The real problem is that this album seems to have polished away all the bumps that really provided the best part of Baldi’s sound. Power pop is a hard genre since it’s so formulaic. To stand out, you’ve got to be really damn good. Baldi has the chops, but they don’t show up on this record. One suspicion I have is that he has clung to the one-man band approach. He may have worked these songs out with other musicians on tour, but in the studio, it was still just him. The rushed feel to this quick, short set of songs speaks to me of a failure of collaboration. With hubris from his success, Baldi was so sure of what needed to be done -- so he just went ahead and did it by himself. But this ends up sinking by sounding workmanlike.

It’s been too short a time since Cloud Nothings broke out to ask for any maturity -- and really that’s not what you particularly want in a pop group. It seems, however, that Baldi is trying for that. The lyrics bespeak a self-conscious teenager trying to be adult: the worst line for my money is “I am understanding/but I can’t believe what you’ve been through” on the aptly named “Been Through”. Baldi is playing that sensitive guy card without a bit of irony. In that vein, the intricate melodic guitar parts (that merely add up to simple punk chord changes) call back to mind the weaving emo axe masters from the close of the millennium.

Despite all of these hallmarks of “feeling”, this album ends up sounding empty. There’s no thickness, no heft to the sound. Cleaned up, Baldi sounds thin and nasally. The crystalline guitars never push into the red (except on the buried afterthought of a guitar solo on "You’re Not That Good At Anything”, which is also one of the few songs, along with “Not Important”, where Baldi seems to have any teenage angst). The highlight of the album comes only with the last song, “All the Time”, where it sounds like Baldi tries to catch his breath at last. The song could have been on the earlier EP, but it actually uses the studio space to its benefit by allowing for some texture: one part consists of just guitar and voice (too bad it’s still too thin). I don’t want to say that the lo-fi of Cloud Nothings’ good recordings must have hidden the weak spots of the band, but it’s hard not to feel that somehow this precocious songwriter has regressed. Or else, he’s just gotten better at manufacturing pop songs (sans feeling) and delivering them in no time at all.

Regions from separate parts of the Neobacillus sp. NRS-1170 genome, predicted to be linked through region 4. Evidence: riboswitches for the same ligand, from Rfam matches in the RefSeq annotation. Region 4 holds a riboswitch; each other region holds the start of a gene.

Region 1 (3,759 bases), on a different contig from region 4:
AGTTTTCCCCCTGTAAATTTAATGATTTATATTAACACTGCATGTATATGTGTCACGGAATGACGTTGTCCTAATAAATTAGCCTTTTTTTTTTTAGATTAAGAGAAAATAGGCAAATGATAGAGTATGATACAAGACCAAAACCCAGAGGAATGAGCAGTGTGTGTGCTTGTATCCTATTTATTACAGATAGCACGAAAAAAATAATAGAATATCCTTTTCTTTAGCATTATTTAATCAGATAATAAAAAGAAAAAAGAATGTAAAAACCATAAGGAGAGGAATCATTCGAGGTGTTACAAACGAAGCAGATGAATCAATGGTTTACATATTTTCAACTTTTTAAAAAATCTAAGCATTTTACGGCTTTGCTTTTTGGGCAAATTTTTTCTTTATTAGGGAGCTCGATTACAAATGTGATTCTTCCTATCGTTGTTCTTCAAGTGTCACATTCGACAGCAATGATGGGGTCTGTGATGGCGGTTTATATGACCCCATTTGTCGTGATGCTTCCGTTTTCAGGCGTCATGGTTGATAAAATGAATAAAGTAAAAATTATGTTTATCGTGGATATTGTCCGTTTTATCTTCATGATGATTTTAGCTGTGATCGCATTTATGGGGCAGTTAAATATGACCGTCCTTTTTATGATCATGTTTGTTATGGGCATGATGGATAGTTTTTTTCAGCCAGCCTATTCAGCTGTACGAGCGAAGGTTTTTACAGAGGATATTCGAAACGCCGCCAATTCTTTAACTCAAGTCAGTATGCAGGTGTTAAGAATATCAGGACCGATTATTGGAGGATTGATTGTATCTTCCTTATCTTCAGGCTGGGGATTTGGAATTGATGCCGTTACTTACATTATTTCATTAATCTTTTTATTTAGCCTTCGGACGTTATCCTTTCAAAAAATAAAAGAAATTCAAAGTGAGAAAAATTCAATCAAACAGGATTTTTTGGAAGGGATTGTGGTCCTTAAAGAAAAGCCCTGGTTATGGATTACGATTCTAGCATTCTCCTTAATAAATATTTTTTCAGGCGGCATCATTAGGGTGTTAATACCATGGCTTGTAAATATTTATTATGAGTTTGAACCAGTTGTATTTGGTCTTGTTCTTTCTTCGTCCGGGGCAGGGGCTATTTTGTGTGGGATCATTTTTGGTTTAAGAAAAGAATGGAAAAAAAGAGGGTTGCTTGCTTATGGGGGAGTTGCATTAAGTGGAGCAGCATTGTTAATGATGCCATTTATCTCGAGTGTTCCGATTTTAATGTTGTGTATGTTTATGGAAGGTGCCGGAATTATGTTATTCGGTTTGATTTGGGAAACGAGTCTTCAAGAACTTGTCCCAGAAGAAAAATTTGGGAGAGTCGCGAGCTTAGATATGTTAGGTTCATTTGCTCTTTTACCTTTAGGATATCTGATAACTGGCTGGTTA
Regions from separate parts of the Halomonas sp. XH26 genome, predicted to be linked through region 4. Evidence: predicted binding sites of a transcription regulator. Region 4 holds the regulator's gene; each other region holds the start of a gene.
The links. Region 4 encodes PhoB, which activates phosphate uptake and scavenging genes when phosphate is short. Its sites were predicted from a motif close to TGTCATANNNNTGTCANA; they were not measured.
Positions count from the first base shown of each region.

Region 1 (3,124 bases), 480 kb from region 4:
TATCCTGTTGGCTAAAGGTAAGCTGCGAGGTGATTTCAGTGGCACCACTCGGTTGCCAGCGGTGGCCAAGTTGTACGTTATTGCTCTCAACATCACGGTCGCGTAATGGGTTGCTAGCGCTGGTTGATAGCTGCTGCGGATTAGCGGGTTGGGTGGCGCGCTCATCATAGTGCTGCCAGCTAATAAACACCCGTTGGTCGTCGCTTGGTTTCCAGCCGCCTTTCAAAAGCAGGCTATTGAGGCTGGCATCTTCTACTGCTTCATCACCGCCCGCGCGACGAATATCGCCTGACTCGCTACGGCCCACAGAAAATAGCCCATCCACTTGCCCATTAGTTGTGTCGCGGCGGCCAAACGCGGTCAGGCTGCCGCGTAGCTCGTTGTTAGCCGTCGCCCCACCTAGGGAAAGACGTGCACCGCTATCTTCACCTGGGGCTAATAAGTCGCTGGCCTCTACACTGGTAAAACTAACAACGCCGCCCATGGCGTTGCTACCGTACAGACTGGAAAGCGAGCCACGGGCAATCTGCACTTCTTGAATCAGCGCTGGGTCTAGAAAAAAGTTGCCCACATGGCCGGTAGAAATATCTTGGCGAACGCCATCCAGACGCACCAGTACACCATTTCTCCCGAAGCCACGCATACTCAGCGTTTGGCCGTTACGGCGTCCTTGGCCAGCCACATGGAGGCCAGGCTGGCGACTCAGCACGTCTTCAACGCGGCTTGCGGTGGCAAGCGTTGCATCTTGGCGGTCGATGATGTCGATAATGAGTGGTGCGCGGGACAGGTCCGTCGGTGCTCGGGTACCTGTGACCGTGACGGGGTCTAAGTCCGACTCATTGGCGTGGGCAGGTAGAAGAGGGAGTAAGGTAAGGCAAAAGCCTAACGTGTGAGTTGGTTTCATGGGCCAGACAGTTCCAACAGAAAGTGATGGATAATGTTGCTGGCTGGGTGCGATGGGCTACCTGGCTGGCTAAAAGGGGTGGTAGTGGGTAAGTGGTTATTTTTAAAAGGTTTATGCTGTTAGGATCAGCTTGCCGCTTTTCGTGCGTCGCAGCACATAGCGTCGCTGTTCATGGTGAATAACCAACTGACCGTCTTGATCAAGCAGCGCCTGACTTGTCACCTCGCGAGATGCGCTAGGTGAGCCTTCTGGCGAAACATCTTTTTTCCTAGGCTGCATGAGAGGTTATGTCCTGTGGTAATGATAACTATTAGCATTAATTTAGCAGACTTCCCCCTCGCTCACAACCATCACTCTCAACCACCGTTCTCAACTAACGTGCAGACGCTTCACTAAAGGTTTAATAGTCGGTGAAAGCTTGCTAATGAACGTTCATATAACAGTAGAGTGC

6

Cover down, pray through: Bob Dylan's underrated, misunderstood "gospel years" are meticulously examined in this welcome new installment of his Bootleg series.

"How long can I listen to the lies of prejudice?
How long can I stay drunk on fear out in the wilderness?"
-- Bob Dylan, "When He Returns," 1979

Bob Dylan's career has been full of unpredictable left turns that have left fans confused, enthralled, enraged – sometimes all at once. At the 1965 Newport Folk Festival – accompanied by a pickup band featuring Mike Bloomfield and Al Kooper – he performed his first electric set, upsetting his folk base. His 1970 album Self Portrait is full of jazzy crooning and head-scratching covers. In 1978, his self-directed, four-hour film Renaldo and Clara was released, combining concert footage with surreal, often tedious dramatic scenes. Dylan seemed to thrive on testing the patience of his fans.